James Benning’s 1995 masterpiece Deseret screened at the Sydney Film Festival earlier this year, and Benning himself attended the screening. After the screening, I asked him about the extent to which he sees cinema as editing: the compression of time from an inexorable linear continuum into a matter of hours. Benning replied by saying editing, especially Eisensteinean modes of montage, contains innate fabrications; that it hinders accuracy and truth. The Benning of late has focused on an observational, verite form of filmmaking. His Ten Skies (2004) entirely comprises ten ten-minute worm’s-eye-view shots of the sky; his Nightfall (2012) consists of a single 98-minute take.
Wong Kar-Wai has proven himself to be a great director – In the Mood for Love is one of the greatest films of the 2000s. However, all the creative talent involved in the production of Chungking Express, including veteran actor Tony Leung and Australian cinematographer Christopher Doyle, could not save Kar-Wai’s breakthrough film from being a mawkish structural mess that fails to engage on either an intellectual or emotional level. Doyle’s aesthetics are certainly dazzling, but its oneiric formalism is ultimately empty and its post-structuralism is overwhelmingly ineffective.
Two of the most renowned postmodern films are Michael Haneke’s Funny Games and Benoit Poelvoorde’s Man Bites Dog. These two films provide a censure of hyperreal violence to an audience who are somewhat willing to listen – the arthouse crowd who are challenged and disturbed but not life-altered by the films. It is a shame that the mainstream – the real target of Funny Games and Man Bites Dog – would never watch a foreign-language, post-structuralist film of that nature (even Haneke’s 2007 shot-for-shot remake of Funny Games in English starring Naomi Watts and Tim Roth flopped at the box office). Writer-director Rick Alverson’s The Comedy too was a financial failure; its niche is so narrow, resulting in box office earnings of a mere $40 000. Perhaps unlike the aforementioned postmodern films, The Comedy has no delusions of targeting and attacking the mainstream. The only people who would ever watch The Comedy are the people who are being critiqued by the film, which makes it so thematically acute, affecting and economically doomed.
I have grown up watching the films of Richard Linklater. When I was 10, School of Rock was the perfect film for me at that stage in my life – it is a film about counter-culturalism framed through a stifled education system. Dazed and Confused was the film for me at age 14, for largely the same reasons. When I was around 16, Before Sunrise and Before Sunset provided an acute conflation of romanticism and cynicism that matched my adolescent worldview. Slacker was the film for me when I finished school, possessing the same fractured, existential uncertainty that I was then consumed by, and largely still feel encumbered by today. Before Midnight is the film for the future me; I adore it now, but the film’s explication of long-term relationships and aging will perhaps only truly affect me in thirty or more years from now.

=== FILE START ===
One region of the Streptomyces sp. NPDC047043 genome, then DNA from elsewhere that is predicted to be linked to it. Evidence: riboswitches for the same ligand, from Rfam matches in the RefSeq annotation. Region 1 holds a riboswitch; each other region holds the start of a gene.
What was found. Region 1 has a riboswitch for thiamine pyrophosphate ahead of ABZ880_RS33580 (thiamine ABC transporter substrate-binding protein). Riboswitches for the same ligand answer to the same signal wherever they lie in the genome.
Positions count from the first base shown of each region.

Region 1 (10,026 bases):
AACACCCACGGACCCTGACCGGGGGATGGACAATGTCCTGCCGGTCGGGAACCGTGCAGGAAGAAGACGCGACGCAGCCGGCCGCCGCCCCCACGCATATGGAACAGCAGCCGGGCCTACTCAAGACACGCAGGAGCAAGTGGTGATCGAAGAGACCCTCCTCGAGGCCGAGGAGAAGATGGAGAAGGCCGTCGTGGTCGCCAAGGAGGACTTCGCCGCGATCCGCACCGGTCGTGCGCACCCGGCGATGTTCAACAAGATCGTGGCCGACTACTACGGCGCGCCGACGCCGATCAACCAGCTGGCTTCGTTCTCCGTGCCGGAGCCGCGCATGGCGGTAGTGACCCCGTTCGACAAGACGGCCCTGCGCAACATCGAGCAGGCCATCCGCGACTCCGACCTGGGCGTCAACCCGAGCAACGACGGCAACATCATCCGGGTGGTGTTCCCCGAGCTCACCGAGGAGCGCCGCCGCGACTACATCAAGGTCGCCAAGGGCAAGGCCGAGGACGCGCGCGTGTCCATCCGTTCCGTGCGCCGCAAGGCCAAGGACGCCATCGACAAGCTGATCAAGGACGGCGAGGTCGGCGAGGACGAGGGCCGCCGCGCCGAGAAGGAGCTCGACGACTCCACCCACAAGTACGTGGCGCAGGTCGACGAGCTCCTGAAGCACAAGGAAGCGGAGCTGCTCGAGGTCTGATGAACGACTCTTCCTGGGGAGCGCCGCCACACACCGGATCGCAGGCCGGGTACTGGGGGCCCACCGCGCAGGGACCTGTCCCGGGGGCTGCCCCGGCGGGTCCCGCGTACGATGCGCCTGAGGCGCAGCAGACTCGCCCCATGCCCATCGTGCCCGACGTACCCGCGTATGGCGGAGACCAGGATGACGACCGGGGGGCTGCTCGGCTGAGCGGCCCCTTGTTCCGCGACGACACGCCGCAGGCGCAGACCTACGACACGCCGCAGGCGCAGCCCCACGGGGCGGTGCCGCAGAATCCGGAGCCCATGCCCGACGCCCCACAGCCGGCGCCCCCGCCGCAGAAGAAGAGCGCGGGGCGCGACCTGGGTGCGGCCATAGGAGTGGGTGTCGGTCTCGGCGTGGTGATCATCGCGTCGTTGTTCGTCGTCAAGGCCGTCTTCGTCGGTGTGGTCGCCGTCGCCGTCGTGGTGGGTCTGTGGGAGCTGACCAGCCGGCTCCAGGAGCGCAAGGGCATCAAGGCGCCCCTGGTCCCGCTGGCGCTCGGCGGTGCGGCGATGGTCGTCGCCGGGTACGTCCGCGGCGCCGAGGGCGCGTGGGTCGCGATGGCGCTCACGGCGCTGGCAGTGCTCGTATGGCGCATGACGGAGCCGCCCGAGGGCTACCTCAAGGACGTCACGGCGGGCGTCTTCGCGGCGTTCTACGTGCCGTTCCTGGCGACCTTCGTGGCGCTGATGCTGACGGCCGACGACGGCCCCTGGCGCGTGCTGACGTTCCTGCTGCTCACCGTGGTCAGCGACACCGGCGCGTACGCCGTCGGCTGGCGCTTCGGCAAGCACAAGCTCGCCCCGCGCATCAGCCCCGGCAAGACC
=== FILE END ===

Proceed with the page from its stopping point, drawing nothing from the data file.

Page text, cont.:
A filmmaker like Linklater holds so much good will with me already, and few other directors have shaped my perspective like Linklater. Entering Boyhood, it was difficult for me to leave my sappily sentimental feelings towards Linklater’s directorial style at the door and be truly objective. Nonetheless, I sincerely believe that Boyhood is the film for me at this stage in my life.
The Oscars are tomorrow. I know that. You know that. And with fewer than 24 hours to go, I feel as though it’s time for me to purposelessly predict what will win. Instead of merely predicting who and what will win each award, I will add my own opinions as well; who I think should win out of these nominees, and who I felt was snubbed of a worthy nomination (try to see through my pro-Inside Llewyn Davis bias).
So here it goes!
If you listen to the drones of the hoi polloi, you’ll have heard that Frozen is the greatest Disney film since The Lion King. While Frozen is a beautifully animated film, it is a movie that ultimately succumbs to the predictability that it aims to eschew. A film like the excellent Tangled has no preconceptions of originality, and Tangled is a great film because of its unpretentious simplicity, and its willingness to be an exclusively visual film. In contrast, Frozen attempts to provide a novel spin on the ‘Disney Princess’ model, and despite a solid first hour, its final act is inherently disappointing.
I haven’t seen any of the Lord of the Rings movies (partly on principle), and I didn’t love 2012’s The Hobbit: An Unexpected Journey. But compared to The Desolation of Smaug, An Unexpected Journey looks like Raiders of the Lost Ark in terms of plot and adventure, and looks Taxi Driver in terms of character study. The overriding problem with Desolation is that the eponymous Hobbit – Bilbo Baggins – is not the focus of the film. Say what you will about the terrible attempts at humour and the needless plot diversions in An Unexpected Journey, but at least the first film mostly realised that Bilbo is the fulcrum for all the film’s events.